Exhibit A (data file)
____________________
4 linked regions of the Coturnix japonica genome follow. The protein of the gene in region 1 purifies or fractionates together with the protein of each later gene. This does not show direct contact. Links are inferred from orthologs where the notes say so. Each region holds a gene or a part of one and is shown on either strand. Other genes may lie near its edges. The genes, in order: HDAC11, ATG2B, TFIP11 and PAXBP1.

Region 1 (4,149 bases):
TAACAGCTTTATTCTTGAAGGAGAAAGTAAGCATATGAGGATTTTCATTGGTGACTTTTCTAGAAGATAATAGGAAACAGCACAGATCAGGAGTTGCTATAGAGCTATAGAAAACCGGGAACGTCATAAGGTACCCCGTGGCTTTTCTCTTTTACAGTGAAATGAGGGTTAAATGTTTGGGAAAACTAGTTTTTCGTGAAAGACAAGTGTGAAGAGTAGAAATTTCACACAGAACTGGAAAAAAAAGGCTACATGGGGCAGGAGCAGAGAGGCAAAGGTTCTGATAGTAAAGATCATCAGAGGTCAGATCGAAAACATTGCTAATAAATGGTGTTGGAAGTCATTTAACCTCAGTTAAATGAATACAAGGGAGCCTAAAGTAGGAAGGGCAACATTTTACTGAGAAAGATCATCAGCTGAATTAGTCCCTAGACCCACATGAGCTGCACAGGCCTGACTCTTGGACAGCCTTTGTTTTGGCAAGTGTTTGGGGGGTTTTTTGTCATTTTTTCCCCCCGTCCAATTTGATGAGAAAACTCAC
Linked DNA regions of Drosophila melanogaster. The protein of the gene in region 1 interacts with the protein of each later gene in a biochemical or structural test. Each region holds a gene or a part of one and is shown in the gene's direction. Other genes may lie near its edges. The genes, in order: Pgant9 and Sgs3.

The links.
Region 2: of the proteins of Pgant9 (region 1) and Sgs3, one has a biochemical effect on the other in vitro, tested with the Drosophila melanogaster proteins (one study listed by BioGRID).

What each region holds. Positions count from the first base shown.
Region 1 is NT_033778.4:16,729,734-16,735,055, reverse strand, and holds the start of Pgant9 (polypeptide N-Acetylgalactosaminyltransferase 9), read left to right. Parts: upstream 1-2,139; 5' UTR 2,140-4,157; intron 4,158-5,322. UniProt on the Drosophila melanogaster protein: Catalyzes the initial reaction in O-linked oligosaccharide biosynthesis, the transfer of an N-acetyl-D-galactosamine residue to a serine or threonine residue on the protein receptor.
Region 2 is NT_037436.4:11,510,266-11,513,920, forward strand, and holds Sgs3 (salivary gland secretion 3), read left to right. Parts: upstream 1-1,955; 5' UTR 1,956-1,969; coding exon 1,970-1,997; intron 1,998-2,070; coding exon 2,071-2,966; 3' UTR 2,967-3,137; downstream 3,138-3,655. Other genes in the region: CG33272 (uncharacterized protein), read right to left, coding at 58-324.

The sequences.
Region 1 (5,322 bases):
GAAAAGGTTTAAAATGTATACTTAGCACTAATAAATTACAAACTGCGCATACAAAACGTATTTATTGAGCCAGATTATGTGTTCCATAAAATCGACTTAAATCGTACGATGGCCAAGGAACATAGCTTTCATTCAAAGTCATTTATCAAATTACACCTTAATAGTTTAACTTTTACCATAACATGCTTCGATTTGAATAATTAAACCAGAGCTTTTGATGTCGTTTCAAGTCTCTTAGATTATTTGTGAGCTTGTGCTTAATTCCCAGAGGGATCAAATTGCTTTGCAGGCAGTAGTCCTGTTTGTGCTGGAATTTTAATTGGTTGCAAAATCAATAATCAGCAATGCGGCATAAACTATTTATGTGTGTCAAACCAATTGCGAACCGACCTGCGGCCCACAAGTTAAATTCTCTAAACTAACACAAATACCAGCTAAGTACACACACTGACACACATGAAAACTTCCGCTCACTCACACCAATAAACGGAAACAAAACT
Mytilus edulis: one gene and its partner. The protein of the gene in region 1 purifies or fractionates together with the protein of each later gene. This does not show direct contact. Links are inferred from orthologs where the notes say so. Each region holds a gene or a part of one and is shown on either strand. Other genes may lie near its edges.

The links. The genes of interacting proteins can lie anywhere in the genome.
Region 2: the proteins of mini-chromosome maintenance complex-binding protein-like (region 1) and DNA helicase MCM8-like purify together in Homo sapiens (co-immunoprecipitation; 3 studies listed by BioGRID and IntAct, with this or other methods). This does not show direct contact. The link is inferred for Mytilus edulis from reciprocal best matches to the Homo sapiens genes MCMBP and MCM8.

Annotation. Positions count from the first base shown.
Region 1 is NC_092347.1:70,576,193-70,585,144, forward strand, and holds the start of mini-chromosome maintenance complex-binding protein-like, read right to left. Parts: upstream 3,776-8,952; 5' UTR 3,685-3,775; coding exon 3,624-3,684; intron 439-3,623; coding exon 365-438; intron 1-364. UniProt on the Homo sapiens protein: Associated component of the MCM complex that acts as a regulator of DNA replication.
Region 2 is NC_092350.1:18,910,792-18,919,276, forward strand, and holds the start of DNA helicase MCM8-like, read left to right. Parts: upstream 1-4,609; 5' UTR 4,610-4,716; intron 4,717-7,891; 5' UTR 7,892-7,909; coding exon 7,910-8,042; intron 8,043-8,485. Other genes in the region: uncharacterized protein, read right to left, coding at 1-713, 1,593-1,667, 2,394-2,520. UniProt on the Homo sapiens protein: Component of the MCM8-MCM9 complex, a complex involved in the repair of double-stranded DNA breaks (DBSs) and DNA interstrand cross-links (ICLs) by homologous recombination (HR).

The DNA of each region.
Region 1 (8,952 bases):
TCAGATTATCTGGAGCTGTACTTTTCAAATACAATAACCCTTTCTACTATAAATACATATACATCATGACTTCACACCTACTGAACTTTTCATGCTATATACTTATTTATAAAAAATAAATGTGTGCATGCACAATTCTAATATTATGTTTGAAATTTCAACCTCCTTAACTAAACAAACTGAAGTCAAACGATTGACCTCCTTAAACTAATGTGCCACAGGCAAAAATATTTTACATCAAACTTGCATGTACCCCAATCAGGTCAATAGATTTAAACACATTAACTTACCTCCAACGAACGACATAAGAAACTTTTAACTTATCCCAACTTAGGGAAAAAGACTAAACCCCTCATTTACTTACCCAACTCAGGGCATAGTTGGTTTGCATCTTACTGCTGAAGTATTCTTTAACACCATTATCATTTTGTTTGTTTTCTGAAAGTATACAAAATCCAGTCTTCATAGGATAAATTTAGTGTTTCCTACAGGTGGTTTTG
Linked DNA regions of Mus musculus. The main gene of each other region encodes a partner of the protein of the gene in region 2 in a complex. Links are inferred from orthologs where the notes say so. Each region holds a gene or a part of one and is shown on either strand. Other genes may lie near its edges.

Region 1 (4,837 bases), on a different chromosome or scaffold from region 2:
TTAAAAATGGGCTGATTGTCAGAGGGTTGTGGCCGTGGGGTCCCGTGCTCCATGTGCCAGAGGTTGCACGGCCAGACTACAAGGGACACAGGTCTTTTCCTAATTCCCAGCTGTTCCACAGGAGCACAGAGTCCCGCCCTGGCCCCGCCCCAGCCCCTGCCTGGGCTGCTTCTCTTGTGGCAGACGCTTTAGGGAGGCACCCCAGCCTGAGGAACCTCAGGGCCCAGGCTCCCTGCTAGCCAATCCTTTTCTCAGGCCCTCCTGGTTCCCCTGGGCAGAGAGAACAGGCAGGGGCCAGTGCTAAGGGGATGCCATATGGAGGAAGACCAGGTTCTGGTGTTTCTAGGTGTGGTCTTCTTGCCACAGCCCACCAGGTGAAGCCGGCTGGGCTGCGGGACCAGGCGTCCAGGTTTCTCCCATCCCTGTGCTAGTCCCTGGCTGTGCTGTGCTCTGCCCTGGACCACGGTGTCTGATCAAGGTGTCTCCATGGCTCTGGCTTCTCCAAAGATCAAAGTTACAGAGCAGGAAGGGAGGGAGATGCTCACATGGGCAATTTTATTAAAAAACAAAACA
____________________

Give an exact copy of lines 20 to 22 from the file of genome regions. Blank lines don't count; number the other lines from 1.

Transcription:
Region 1 (8,952 bases):
TCAGATTATCTGGAGCTGTACTTTTCAAATACAATAACCCTTTCTACTATAAATACATATACATCATGACTTCACACCTACTGAACTTTTCATGCTATATACTTATTTATAAAAAATAAATGTGTGCATGCACAATTCTAATATTATGTTTGAAATTTCAACCTCCTTAACTAAACAAACTGAAGTCAAACGATTGACCTCCTTAAACTAATGTGCCACAGGCAAAAATATTTTACATCAAACTTGCATGTACCCCAATCAGGTCAATAGATTTAAACACATTAACTTACCTCCAACGAACGACATAAGAAACTTTTAACTTATCCCAACTTAGGGAAAAAGACTAAACCCCTCATTTACTTACCCAACTCAGGGCATAGTTGGTTTGCATCTTACTGCTGAAGTATTCTTTAACACCATTATCATTTTGTTTGTTTTCTGAAAGTATACAAAATCCAGTCTTCATAGGATAAATTTAGTGTTTCCTACAGGTGGTTTTG
Linked DNA regions of Mus musculus. The main gene of each other region encodes a partner of the protein of the gene in region 2 in a complex. Links are inferred from orthologs where the notes say so. Each region holds a gene or a part of one and is shown on either strand. Other genes may lie near its edges.